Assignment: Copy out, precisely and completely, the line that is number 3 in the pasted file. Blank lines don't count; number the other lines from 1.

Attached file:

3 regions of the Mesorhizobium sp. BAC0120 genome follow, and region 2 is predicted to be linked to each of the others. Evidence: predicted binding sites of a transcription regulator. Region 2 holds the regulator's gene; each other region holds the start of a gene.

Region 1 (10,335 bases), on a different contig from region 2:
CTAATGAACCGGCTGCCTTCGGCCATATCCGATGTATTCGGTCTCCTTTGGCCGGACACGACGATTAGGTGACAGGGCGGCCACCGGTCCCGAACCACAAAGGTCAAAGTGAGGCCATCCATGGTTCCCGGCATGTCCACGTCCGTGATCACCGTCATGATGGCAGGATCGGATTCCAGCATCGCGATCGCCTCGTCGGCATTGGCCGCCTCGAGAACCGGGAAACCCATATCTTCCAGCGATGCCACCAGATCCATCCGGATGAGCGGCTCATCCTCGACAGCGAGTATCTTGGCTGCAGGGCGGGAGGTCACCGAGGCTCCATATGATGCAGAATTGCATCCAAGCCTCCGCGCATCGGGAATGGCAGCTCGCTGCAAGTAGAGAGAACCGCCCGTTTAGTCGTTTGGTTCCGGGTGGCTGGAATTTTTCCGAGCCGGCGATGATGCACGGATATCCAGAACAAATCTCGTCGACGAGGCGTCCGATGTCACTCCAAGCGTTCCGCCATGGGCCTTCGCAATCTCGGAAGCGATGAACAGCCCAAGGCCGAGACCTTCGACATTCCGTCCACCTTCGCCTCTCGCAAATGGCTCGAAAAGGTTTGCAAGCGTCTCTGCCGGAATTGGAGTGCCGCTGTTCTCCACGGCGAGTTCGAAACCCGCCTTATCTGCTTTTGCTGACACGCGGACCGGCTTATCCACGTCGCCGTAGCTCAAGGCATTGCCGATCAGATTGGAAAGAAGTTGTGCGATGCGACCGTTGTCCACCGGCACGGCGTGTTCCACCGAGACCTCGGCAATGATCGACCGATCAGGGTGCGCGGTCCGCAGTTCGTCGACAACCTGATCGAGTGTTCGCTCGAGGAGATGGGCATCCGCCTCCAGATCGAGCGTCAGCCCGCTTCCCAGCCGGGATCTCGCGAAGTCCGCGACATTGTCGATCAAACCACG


CTAATGAACCGGCTGCCTTCGGCCATATCCGATGTATTCGGTCTCCTTTGGCCGGACACGACGATTAGGTGACAGGGCGGCCACCGGTCCCGAACCACAAAGGTCAAAGTGAGGCCATCCATGGTTCCCGGCATGTCCACGTCCGTGATCACCGTCATGATGGCAGGATCGGATTCCAGCATCGCGATCGCCTCGTCGGCATTGGCCGCCTCGAGAACCGGGAAACCCATATCTTCCAGCGATGCCACCAGATCCATCCGGATGAGCGGCTCATCCTCGACAGCGAGTATCTTGGCTGCAGGGCGGGAGGTCACCGAGGCTCCATATGATGCAGAATTGCATCCAAGCCTCCGCGCATCGGGAATGGCAGCTCGCTGCAAGTAGAGAGAACCGCCCGTTTAGTCGTTTGGTTCCGGGTGGCTGGAATTTTTCCGAGCCGGCGATGATGCACGGATATCCAGAACAAATCTCGTCGACGAGGCGTCCGATGTCACTCCAAGCGTTCCGCCATGGGCCTTCGCAATCTCGGAAGCGATGAACAGCCCAAGGCCGAGACCTTCGACATTCCGTCCACCTTCGCCTCTCGCAAATGGCTCGAAAAGGTTTGCAAGCGTCTCTGCCGGAATTGGAGTGCCGCTGTTCTCCACGGCGAGTTCGAAACCCGCCTTATCTGCTTTTGCTGACACGCGGACCGGCTTATCCACGTCGCCGTAGCTCAAGGCATTGCCGATCAGATTGGAAAGAAGTTGTGCGATGCGACCGTTGTCCACCGGCACGGCGTGTTCCACCGAGACCTCGGCAATGATCGACCGATCAGGGTGCGCGGTCCGCAGTTCGTCGACAACCTGATCGAGTGTTCGCTCGAGGAGATGGGCATCCGCCTCCAGATCGAGCGTCAGCCCGCTTCCCAGCCGGGATCTCGCGAAGTCCGCGACATTGTCGATCAAACCACG